intellectual-property /  property
Who owns the rights to your company’s IP?
3rd Sep 2020
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Who owns the rights to your company’s IP? - Linkilaw Solicitors
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If managed correctly, intellectual property (or “IP”) can be the most valuable asset to a company. Ensuring that you have the right IP protections in place is essential to maximising the potential of your IP throughout the life cycle of your business. It is also important to be aware of who owns IP by default and, where the default position isn’t preferable, for an agreement to specify otherwise. In this article, we will consider the default IP ownership position in relation to a founder, a shareholder, an employee and a consultant or third party, and look at how to protect your IP in the relevant agreements.

Founders and shareholders

Founders are often responsible for creating, or giving the instruction to create, the foundational IP for their company. Typically, founders create, develop and register IP rights (or other similar rights) before the incorporation of their company. They might, for instance, come up with business or brand names, formulate algorithms, register domain names, develop the website, which all hold value.  As a general rule, any IP that has been created by the founders prior to the incorporation of the company would be owned by the founders themselves (rather than the company), unless an agreement – typically a shareholders’ agreement or an assignment agreement – provides otherwise.

It is equally important to specify in the relevant agreements that any IP developed after the incorporation of the company will be owned by the company and not its founders.  Including such a provision is crucial because the value of IP has a substantial impact on the overall value of the company (and typically its revenues), which ultimately impacts both the appeal of the company to potential investors and the level of distributions to the shareholders.  While the economic benefits of the assignment to both the company and the founders seem obvious, disagreements do arise.  Therefore, it is always best to address the sensitive IP assignment issue early on to avoid any contentious scenarios.

We would normally suggest to address the IP assignment by including a robust clause in the shareholders agreement stating that all shareholders agree to assign all IP, whether created before or after the incorporation of the company, to the company in full. It is also prudent to nominate the company as the “attorney” of each shareholder so that all legal documentation can be completed in time and in compliance with the relevant formalities.

Employees

While most employment contracts state that the employer owns all IP related to the business developed by an employee, it is very important to ensure that the scope of the clause is broad enough to cover and protect the company. For example, an employment contract should clearly state what type of work would be within an employee’s course of normal duties and the hours of work that these are carried out in. When an employee creates or contributes to the creation of an invention outside his or her normal duties, it is the employee and not the company who has rights to that invention.  It is therefore important to establish clear boundaries between duties at work and those carried on outside of the workplace when discussing employment contracts with your team.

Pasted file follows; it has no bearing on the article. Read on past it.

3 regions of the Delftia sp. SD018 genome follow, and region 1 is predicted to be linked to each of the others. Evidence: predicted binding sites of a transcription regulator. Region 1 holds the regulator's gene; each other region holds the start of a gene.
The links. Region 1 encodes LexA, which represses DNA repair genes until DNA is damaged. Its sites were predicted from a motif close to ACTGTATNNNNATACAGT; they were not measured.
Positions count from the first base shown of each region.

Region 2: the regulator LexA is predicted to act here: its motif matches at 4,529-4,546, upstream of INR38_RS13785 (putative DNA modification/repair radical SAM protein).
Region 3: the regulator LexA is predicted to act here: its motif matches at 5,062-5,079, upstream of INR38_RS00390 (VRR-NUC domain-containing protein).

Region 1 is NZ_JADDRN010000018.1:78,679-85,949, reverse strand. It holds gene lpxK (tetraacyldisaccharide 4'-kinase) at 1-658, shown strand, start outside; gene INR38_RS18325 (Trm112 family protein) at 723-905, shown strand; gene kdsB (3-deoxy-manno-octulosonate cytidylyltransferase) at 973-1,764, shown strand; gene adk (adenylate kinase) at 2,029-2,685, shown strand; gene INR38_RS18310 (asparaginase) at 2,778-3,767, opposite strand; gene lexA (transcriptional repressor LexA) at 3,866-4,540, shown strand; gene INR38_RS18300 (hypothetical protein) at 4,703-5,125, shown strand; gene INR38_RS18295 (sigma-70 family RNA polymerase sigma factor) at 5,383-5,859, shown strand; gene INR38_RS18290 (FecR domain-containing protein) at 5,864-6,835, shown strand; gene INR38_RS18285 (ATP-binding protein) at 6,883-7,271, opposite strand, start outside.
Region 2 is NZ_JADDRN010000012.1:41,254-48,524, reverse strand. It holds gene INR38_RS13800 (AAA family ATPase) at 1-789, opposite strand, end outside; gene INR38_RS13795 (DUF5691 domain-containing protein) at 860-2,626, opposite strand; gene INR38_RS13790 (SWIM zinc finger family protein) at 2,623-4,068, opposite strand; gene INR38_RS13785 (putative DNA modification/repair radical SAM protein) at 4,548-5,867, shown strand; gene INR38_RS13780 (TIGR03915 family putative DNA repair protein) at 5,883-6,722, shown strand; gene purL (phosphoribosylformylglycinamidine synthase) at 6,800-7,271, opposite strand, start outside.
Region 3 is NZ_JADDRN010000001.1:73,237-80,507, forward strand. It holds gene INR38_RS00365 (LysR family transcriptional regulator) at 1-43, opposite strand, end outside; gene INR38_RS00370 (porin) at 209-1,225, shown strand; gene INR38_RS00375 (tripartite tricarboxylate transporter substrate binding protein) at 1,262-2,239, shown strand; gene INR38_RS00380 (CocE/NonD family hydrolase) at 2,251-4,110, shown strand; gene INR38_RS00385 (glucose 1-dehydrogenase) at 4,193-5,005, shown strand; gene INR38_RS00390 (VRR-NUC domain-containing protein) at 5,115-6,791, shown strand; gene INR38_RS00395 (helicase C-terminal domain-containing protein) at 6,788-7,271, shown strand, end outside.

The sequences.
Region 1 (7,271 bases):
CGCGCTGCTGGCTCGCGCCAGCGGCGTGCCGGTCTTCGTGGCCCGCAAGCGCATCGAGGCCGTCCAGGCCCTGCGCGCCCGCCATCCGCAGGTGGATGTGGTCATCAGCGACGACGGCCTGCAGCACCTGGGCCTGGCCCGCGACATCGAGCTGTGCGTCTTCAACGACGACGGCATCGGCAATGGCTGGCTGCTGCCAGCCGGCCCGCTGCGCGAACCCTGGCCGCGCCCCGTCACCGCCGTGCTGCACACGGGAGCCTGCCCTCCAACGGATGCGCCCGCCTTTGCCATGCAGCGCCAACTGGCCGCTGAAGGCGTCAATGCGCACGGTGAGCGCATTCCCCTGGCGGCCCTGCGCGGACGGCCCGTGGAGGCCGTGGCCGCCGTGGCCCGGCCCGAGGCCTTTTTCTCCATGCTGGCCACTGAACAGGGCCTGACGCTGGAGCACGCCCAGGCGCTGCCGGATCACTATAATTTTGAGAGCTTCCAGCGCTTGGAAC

If an employment contract was not entered into at the start of employment and IP has been generated by the employee, the employer may need to provide additional, sufficient consideration to support the agreement. Such consideration should be more than a nominal amount and can include a promotion, a one-time bonus, or, for example, a grant of restricted stock options.

Consultants and other contractors

Compared to an employee, the nature of a consultant’s relationship with a company is much more flexible. As a default position, the consultant owns any IP created for the company, unless otherwise specified in their consultancy agreement. This is also generally the default position when contractors are engaged, unless there is written agreement to the contrary.

If a consultant is unwilling to assign ownership of the IP they develop to the company, it is important to ensure that the company has permission to use the IP as needed, which can be accomplished by introducing a clearly worded IP licensing clause into the relevant documentation.

Conclusion

In the absence of a written agreement, it may be difficult to establish who owns what may be the most valuable asset of your company.  It is therefore important to establish clarity in writing with each stakeholder – your founders, employees, consultants and other service providers – as soon as possible to avoid any disputes that may negatively impact the value of your business now or in the future.

How could we help?

Protecting your company’s IP is of vital importance to the success of your business.  We are here to help, share our market knowledge and guide you through key concepts discussed above.  Book a call with our friendly and experienced legal team to discuss the best ways to protect your IP or your other legal needs.

Our legal commentary is not intended to be a comprehensive review of all developments in the law and practice. Please seek legal advice before applying it to specific issues or transactions.

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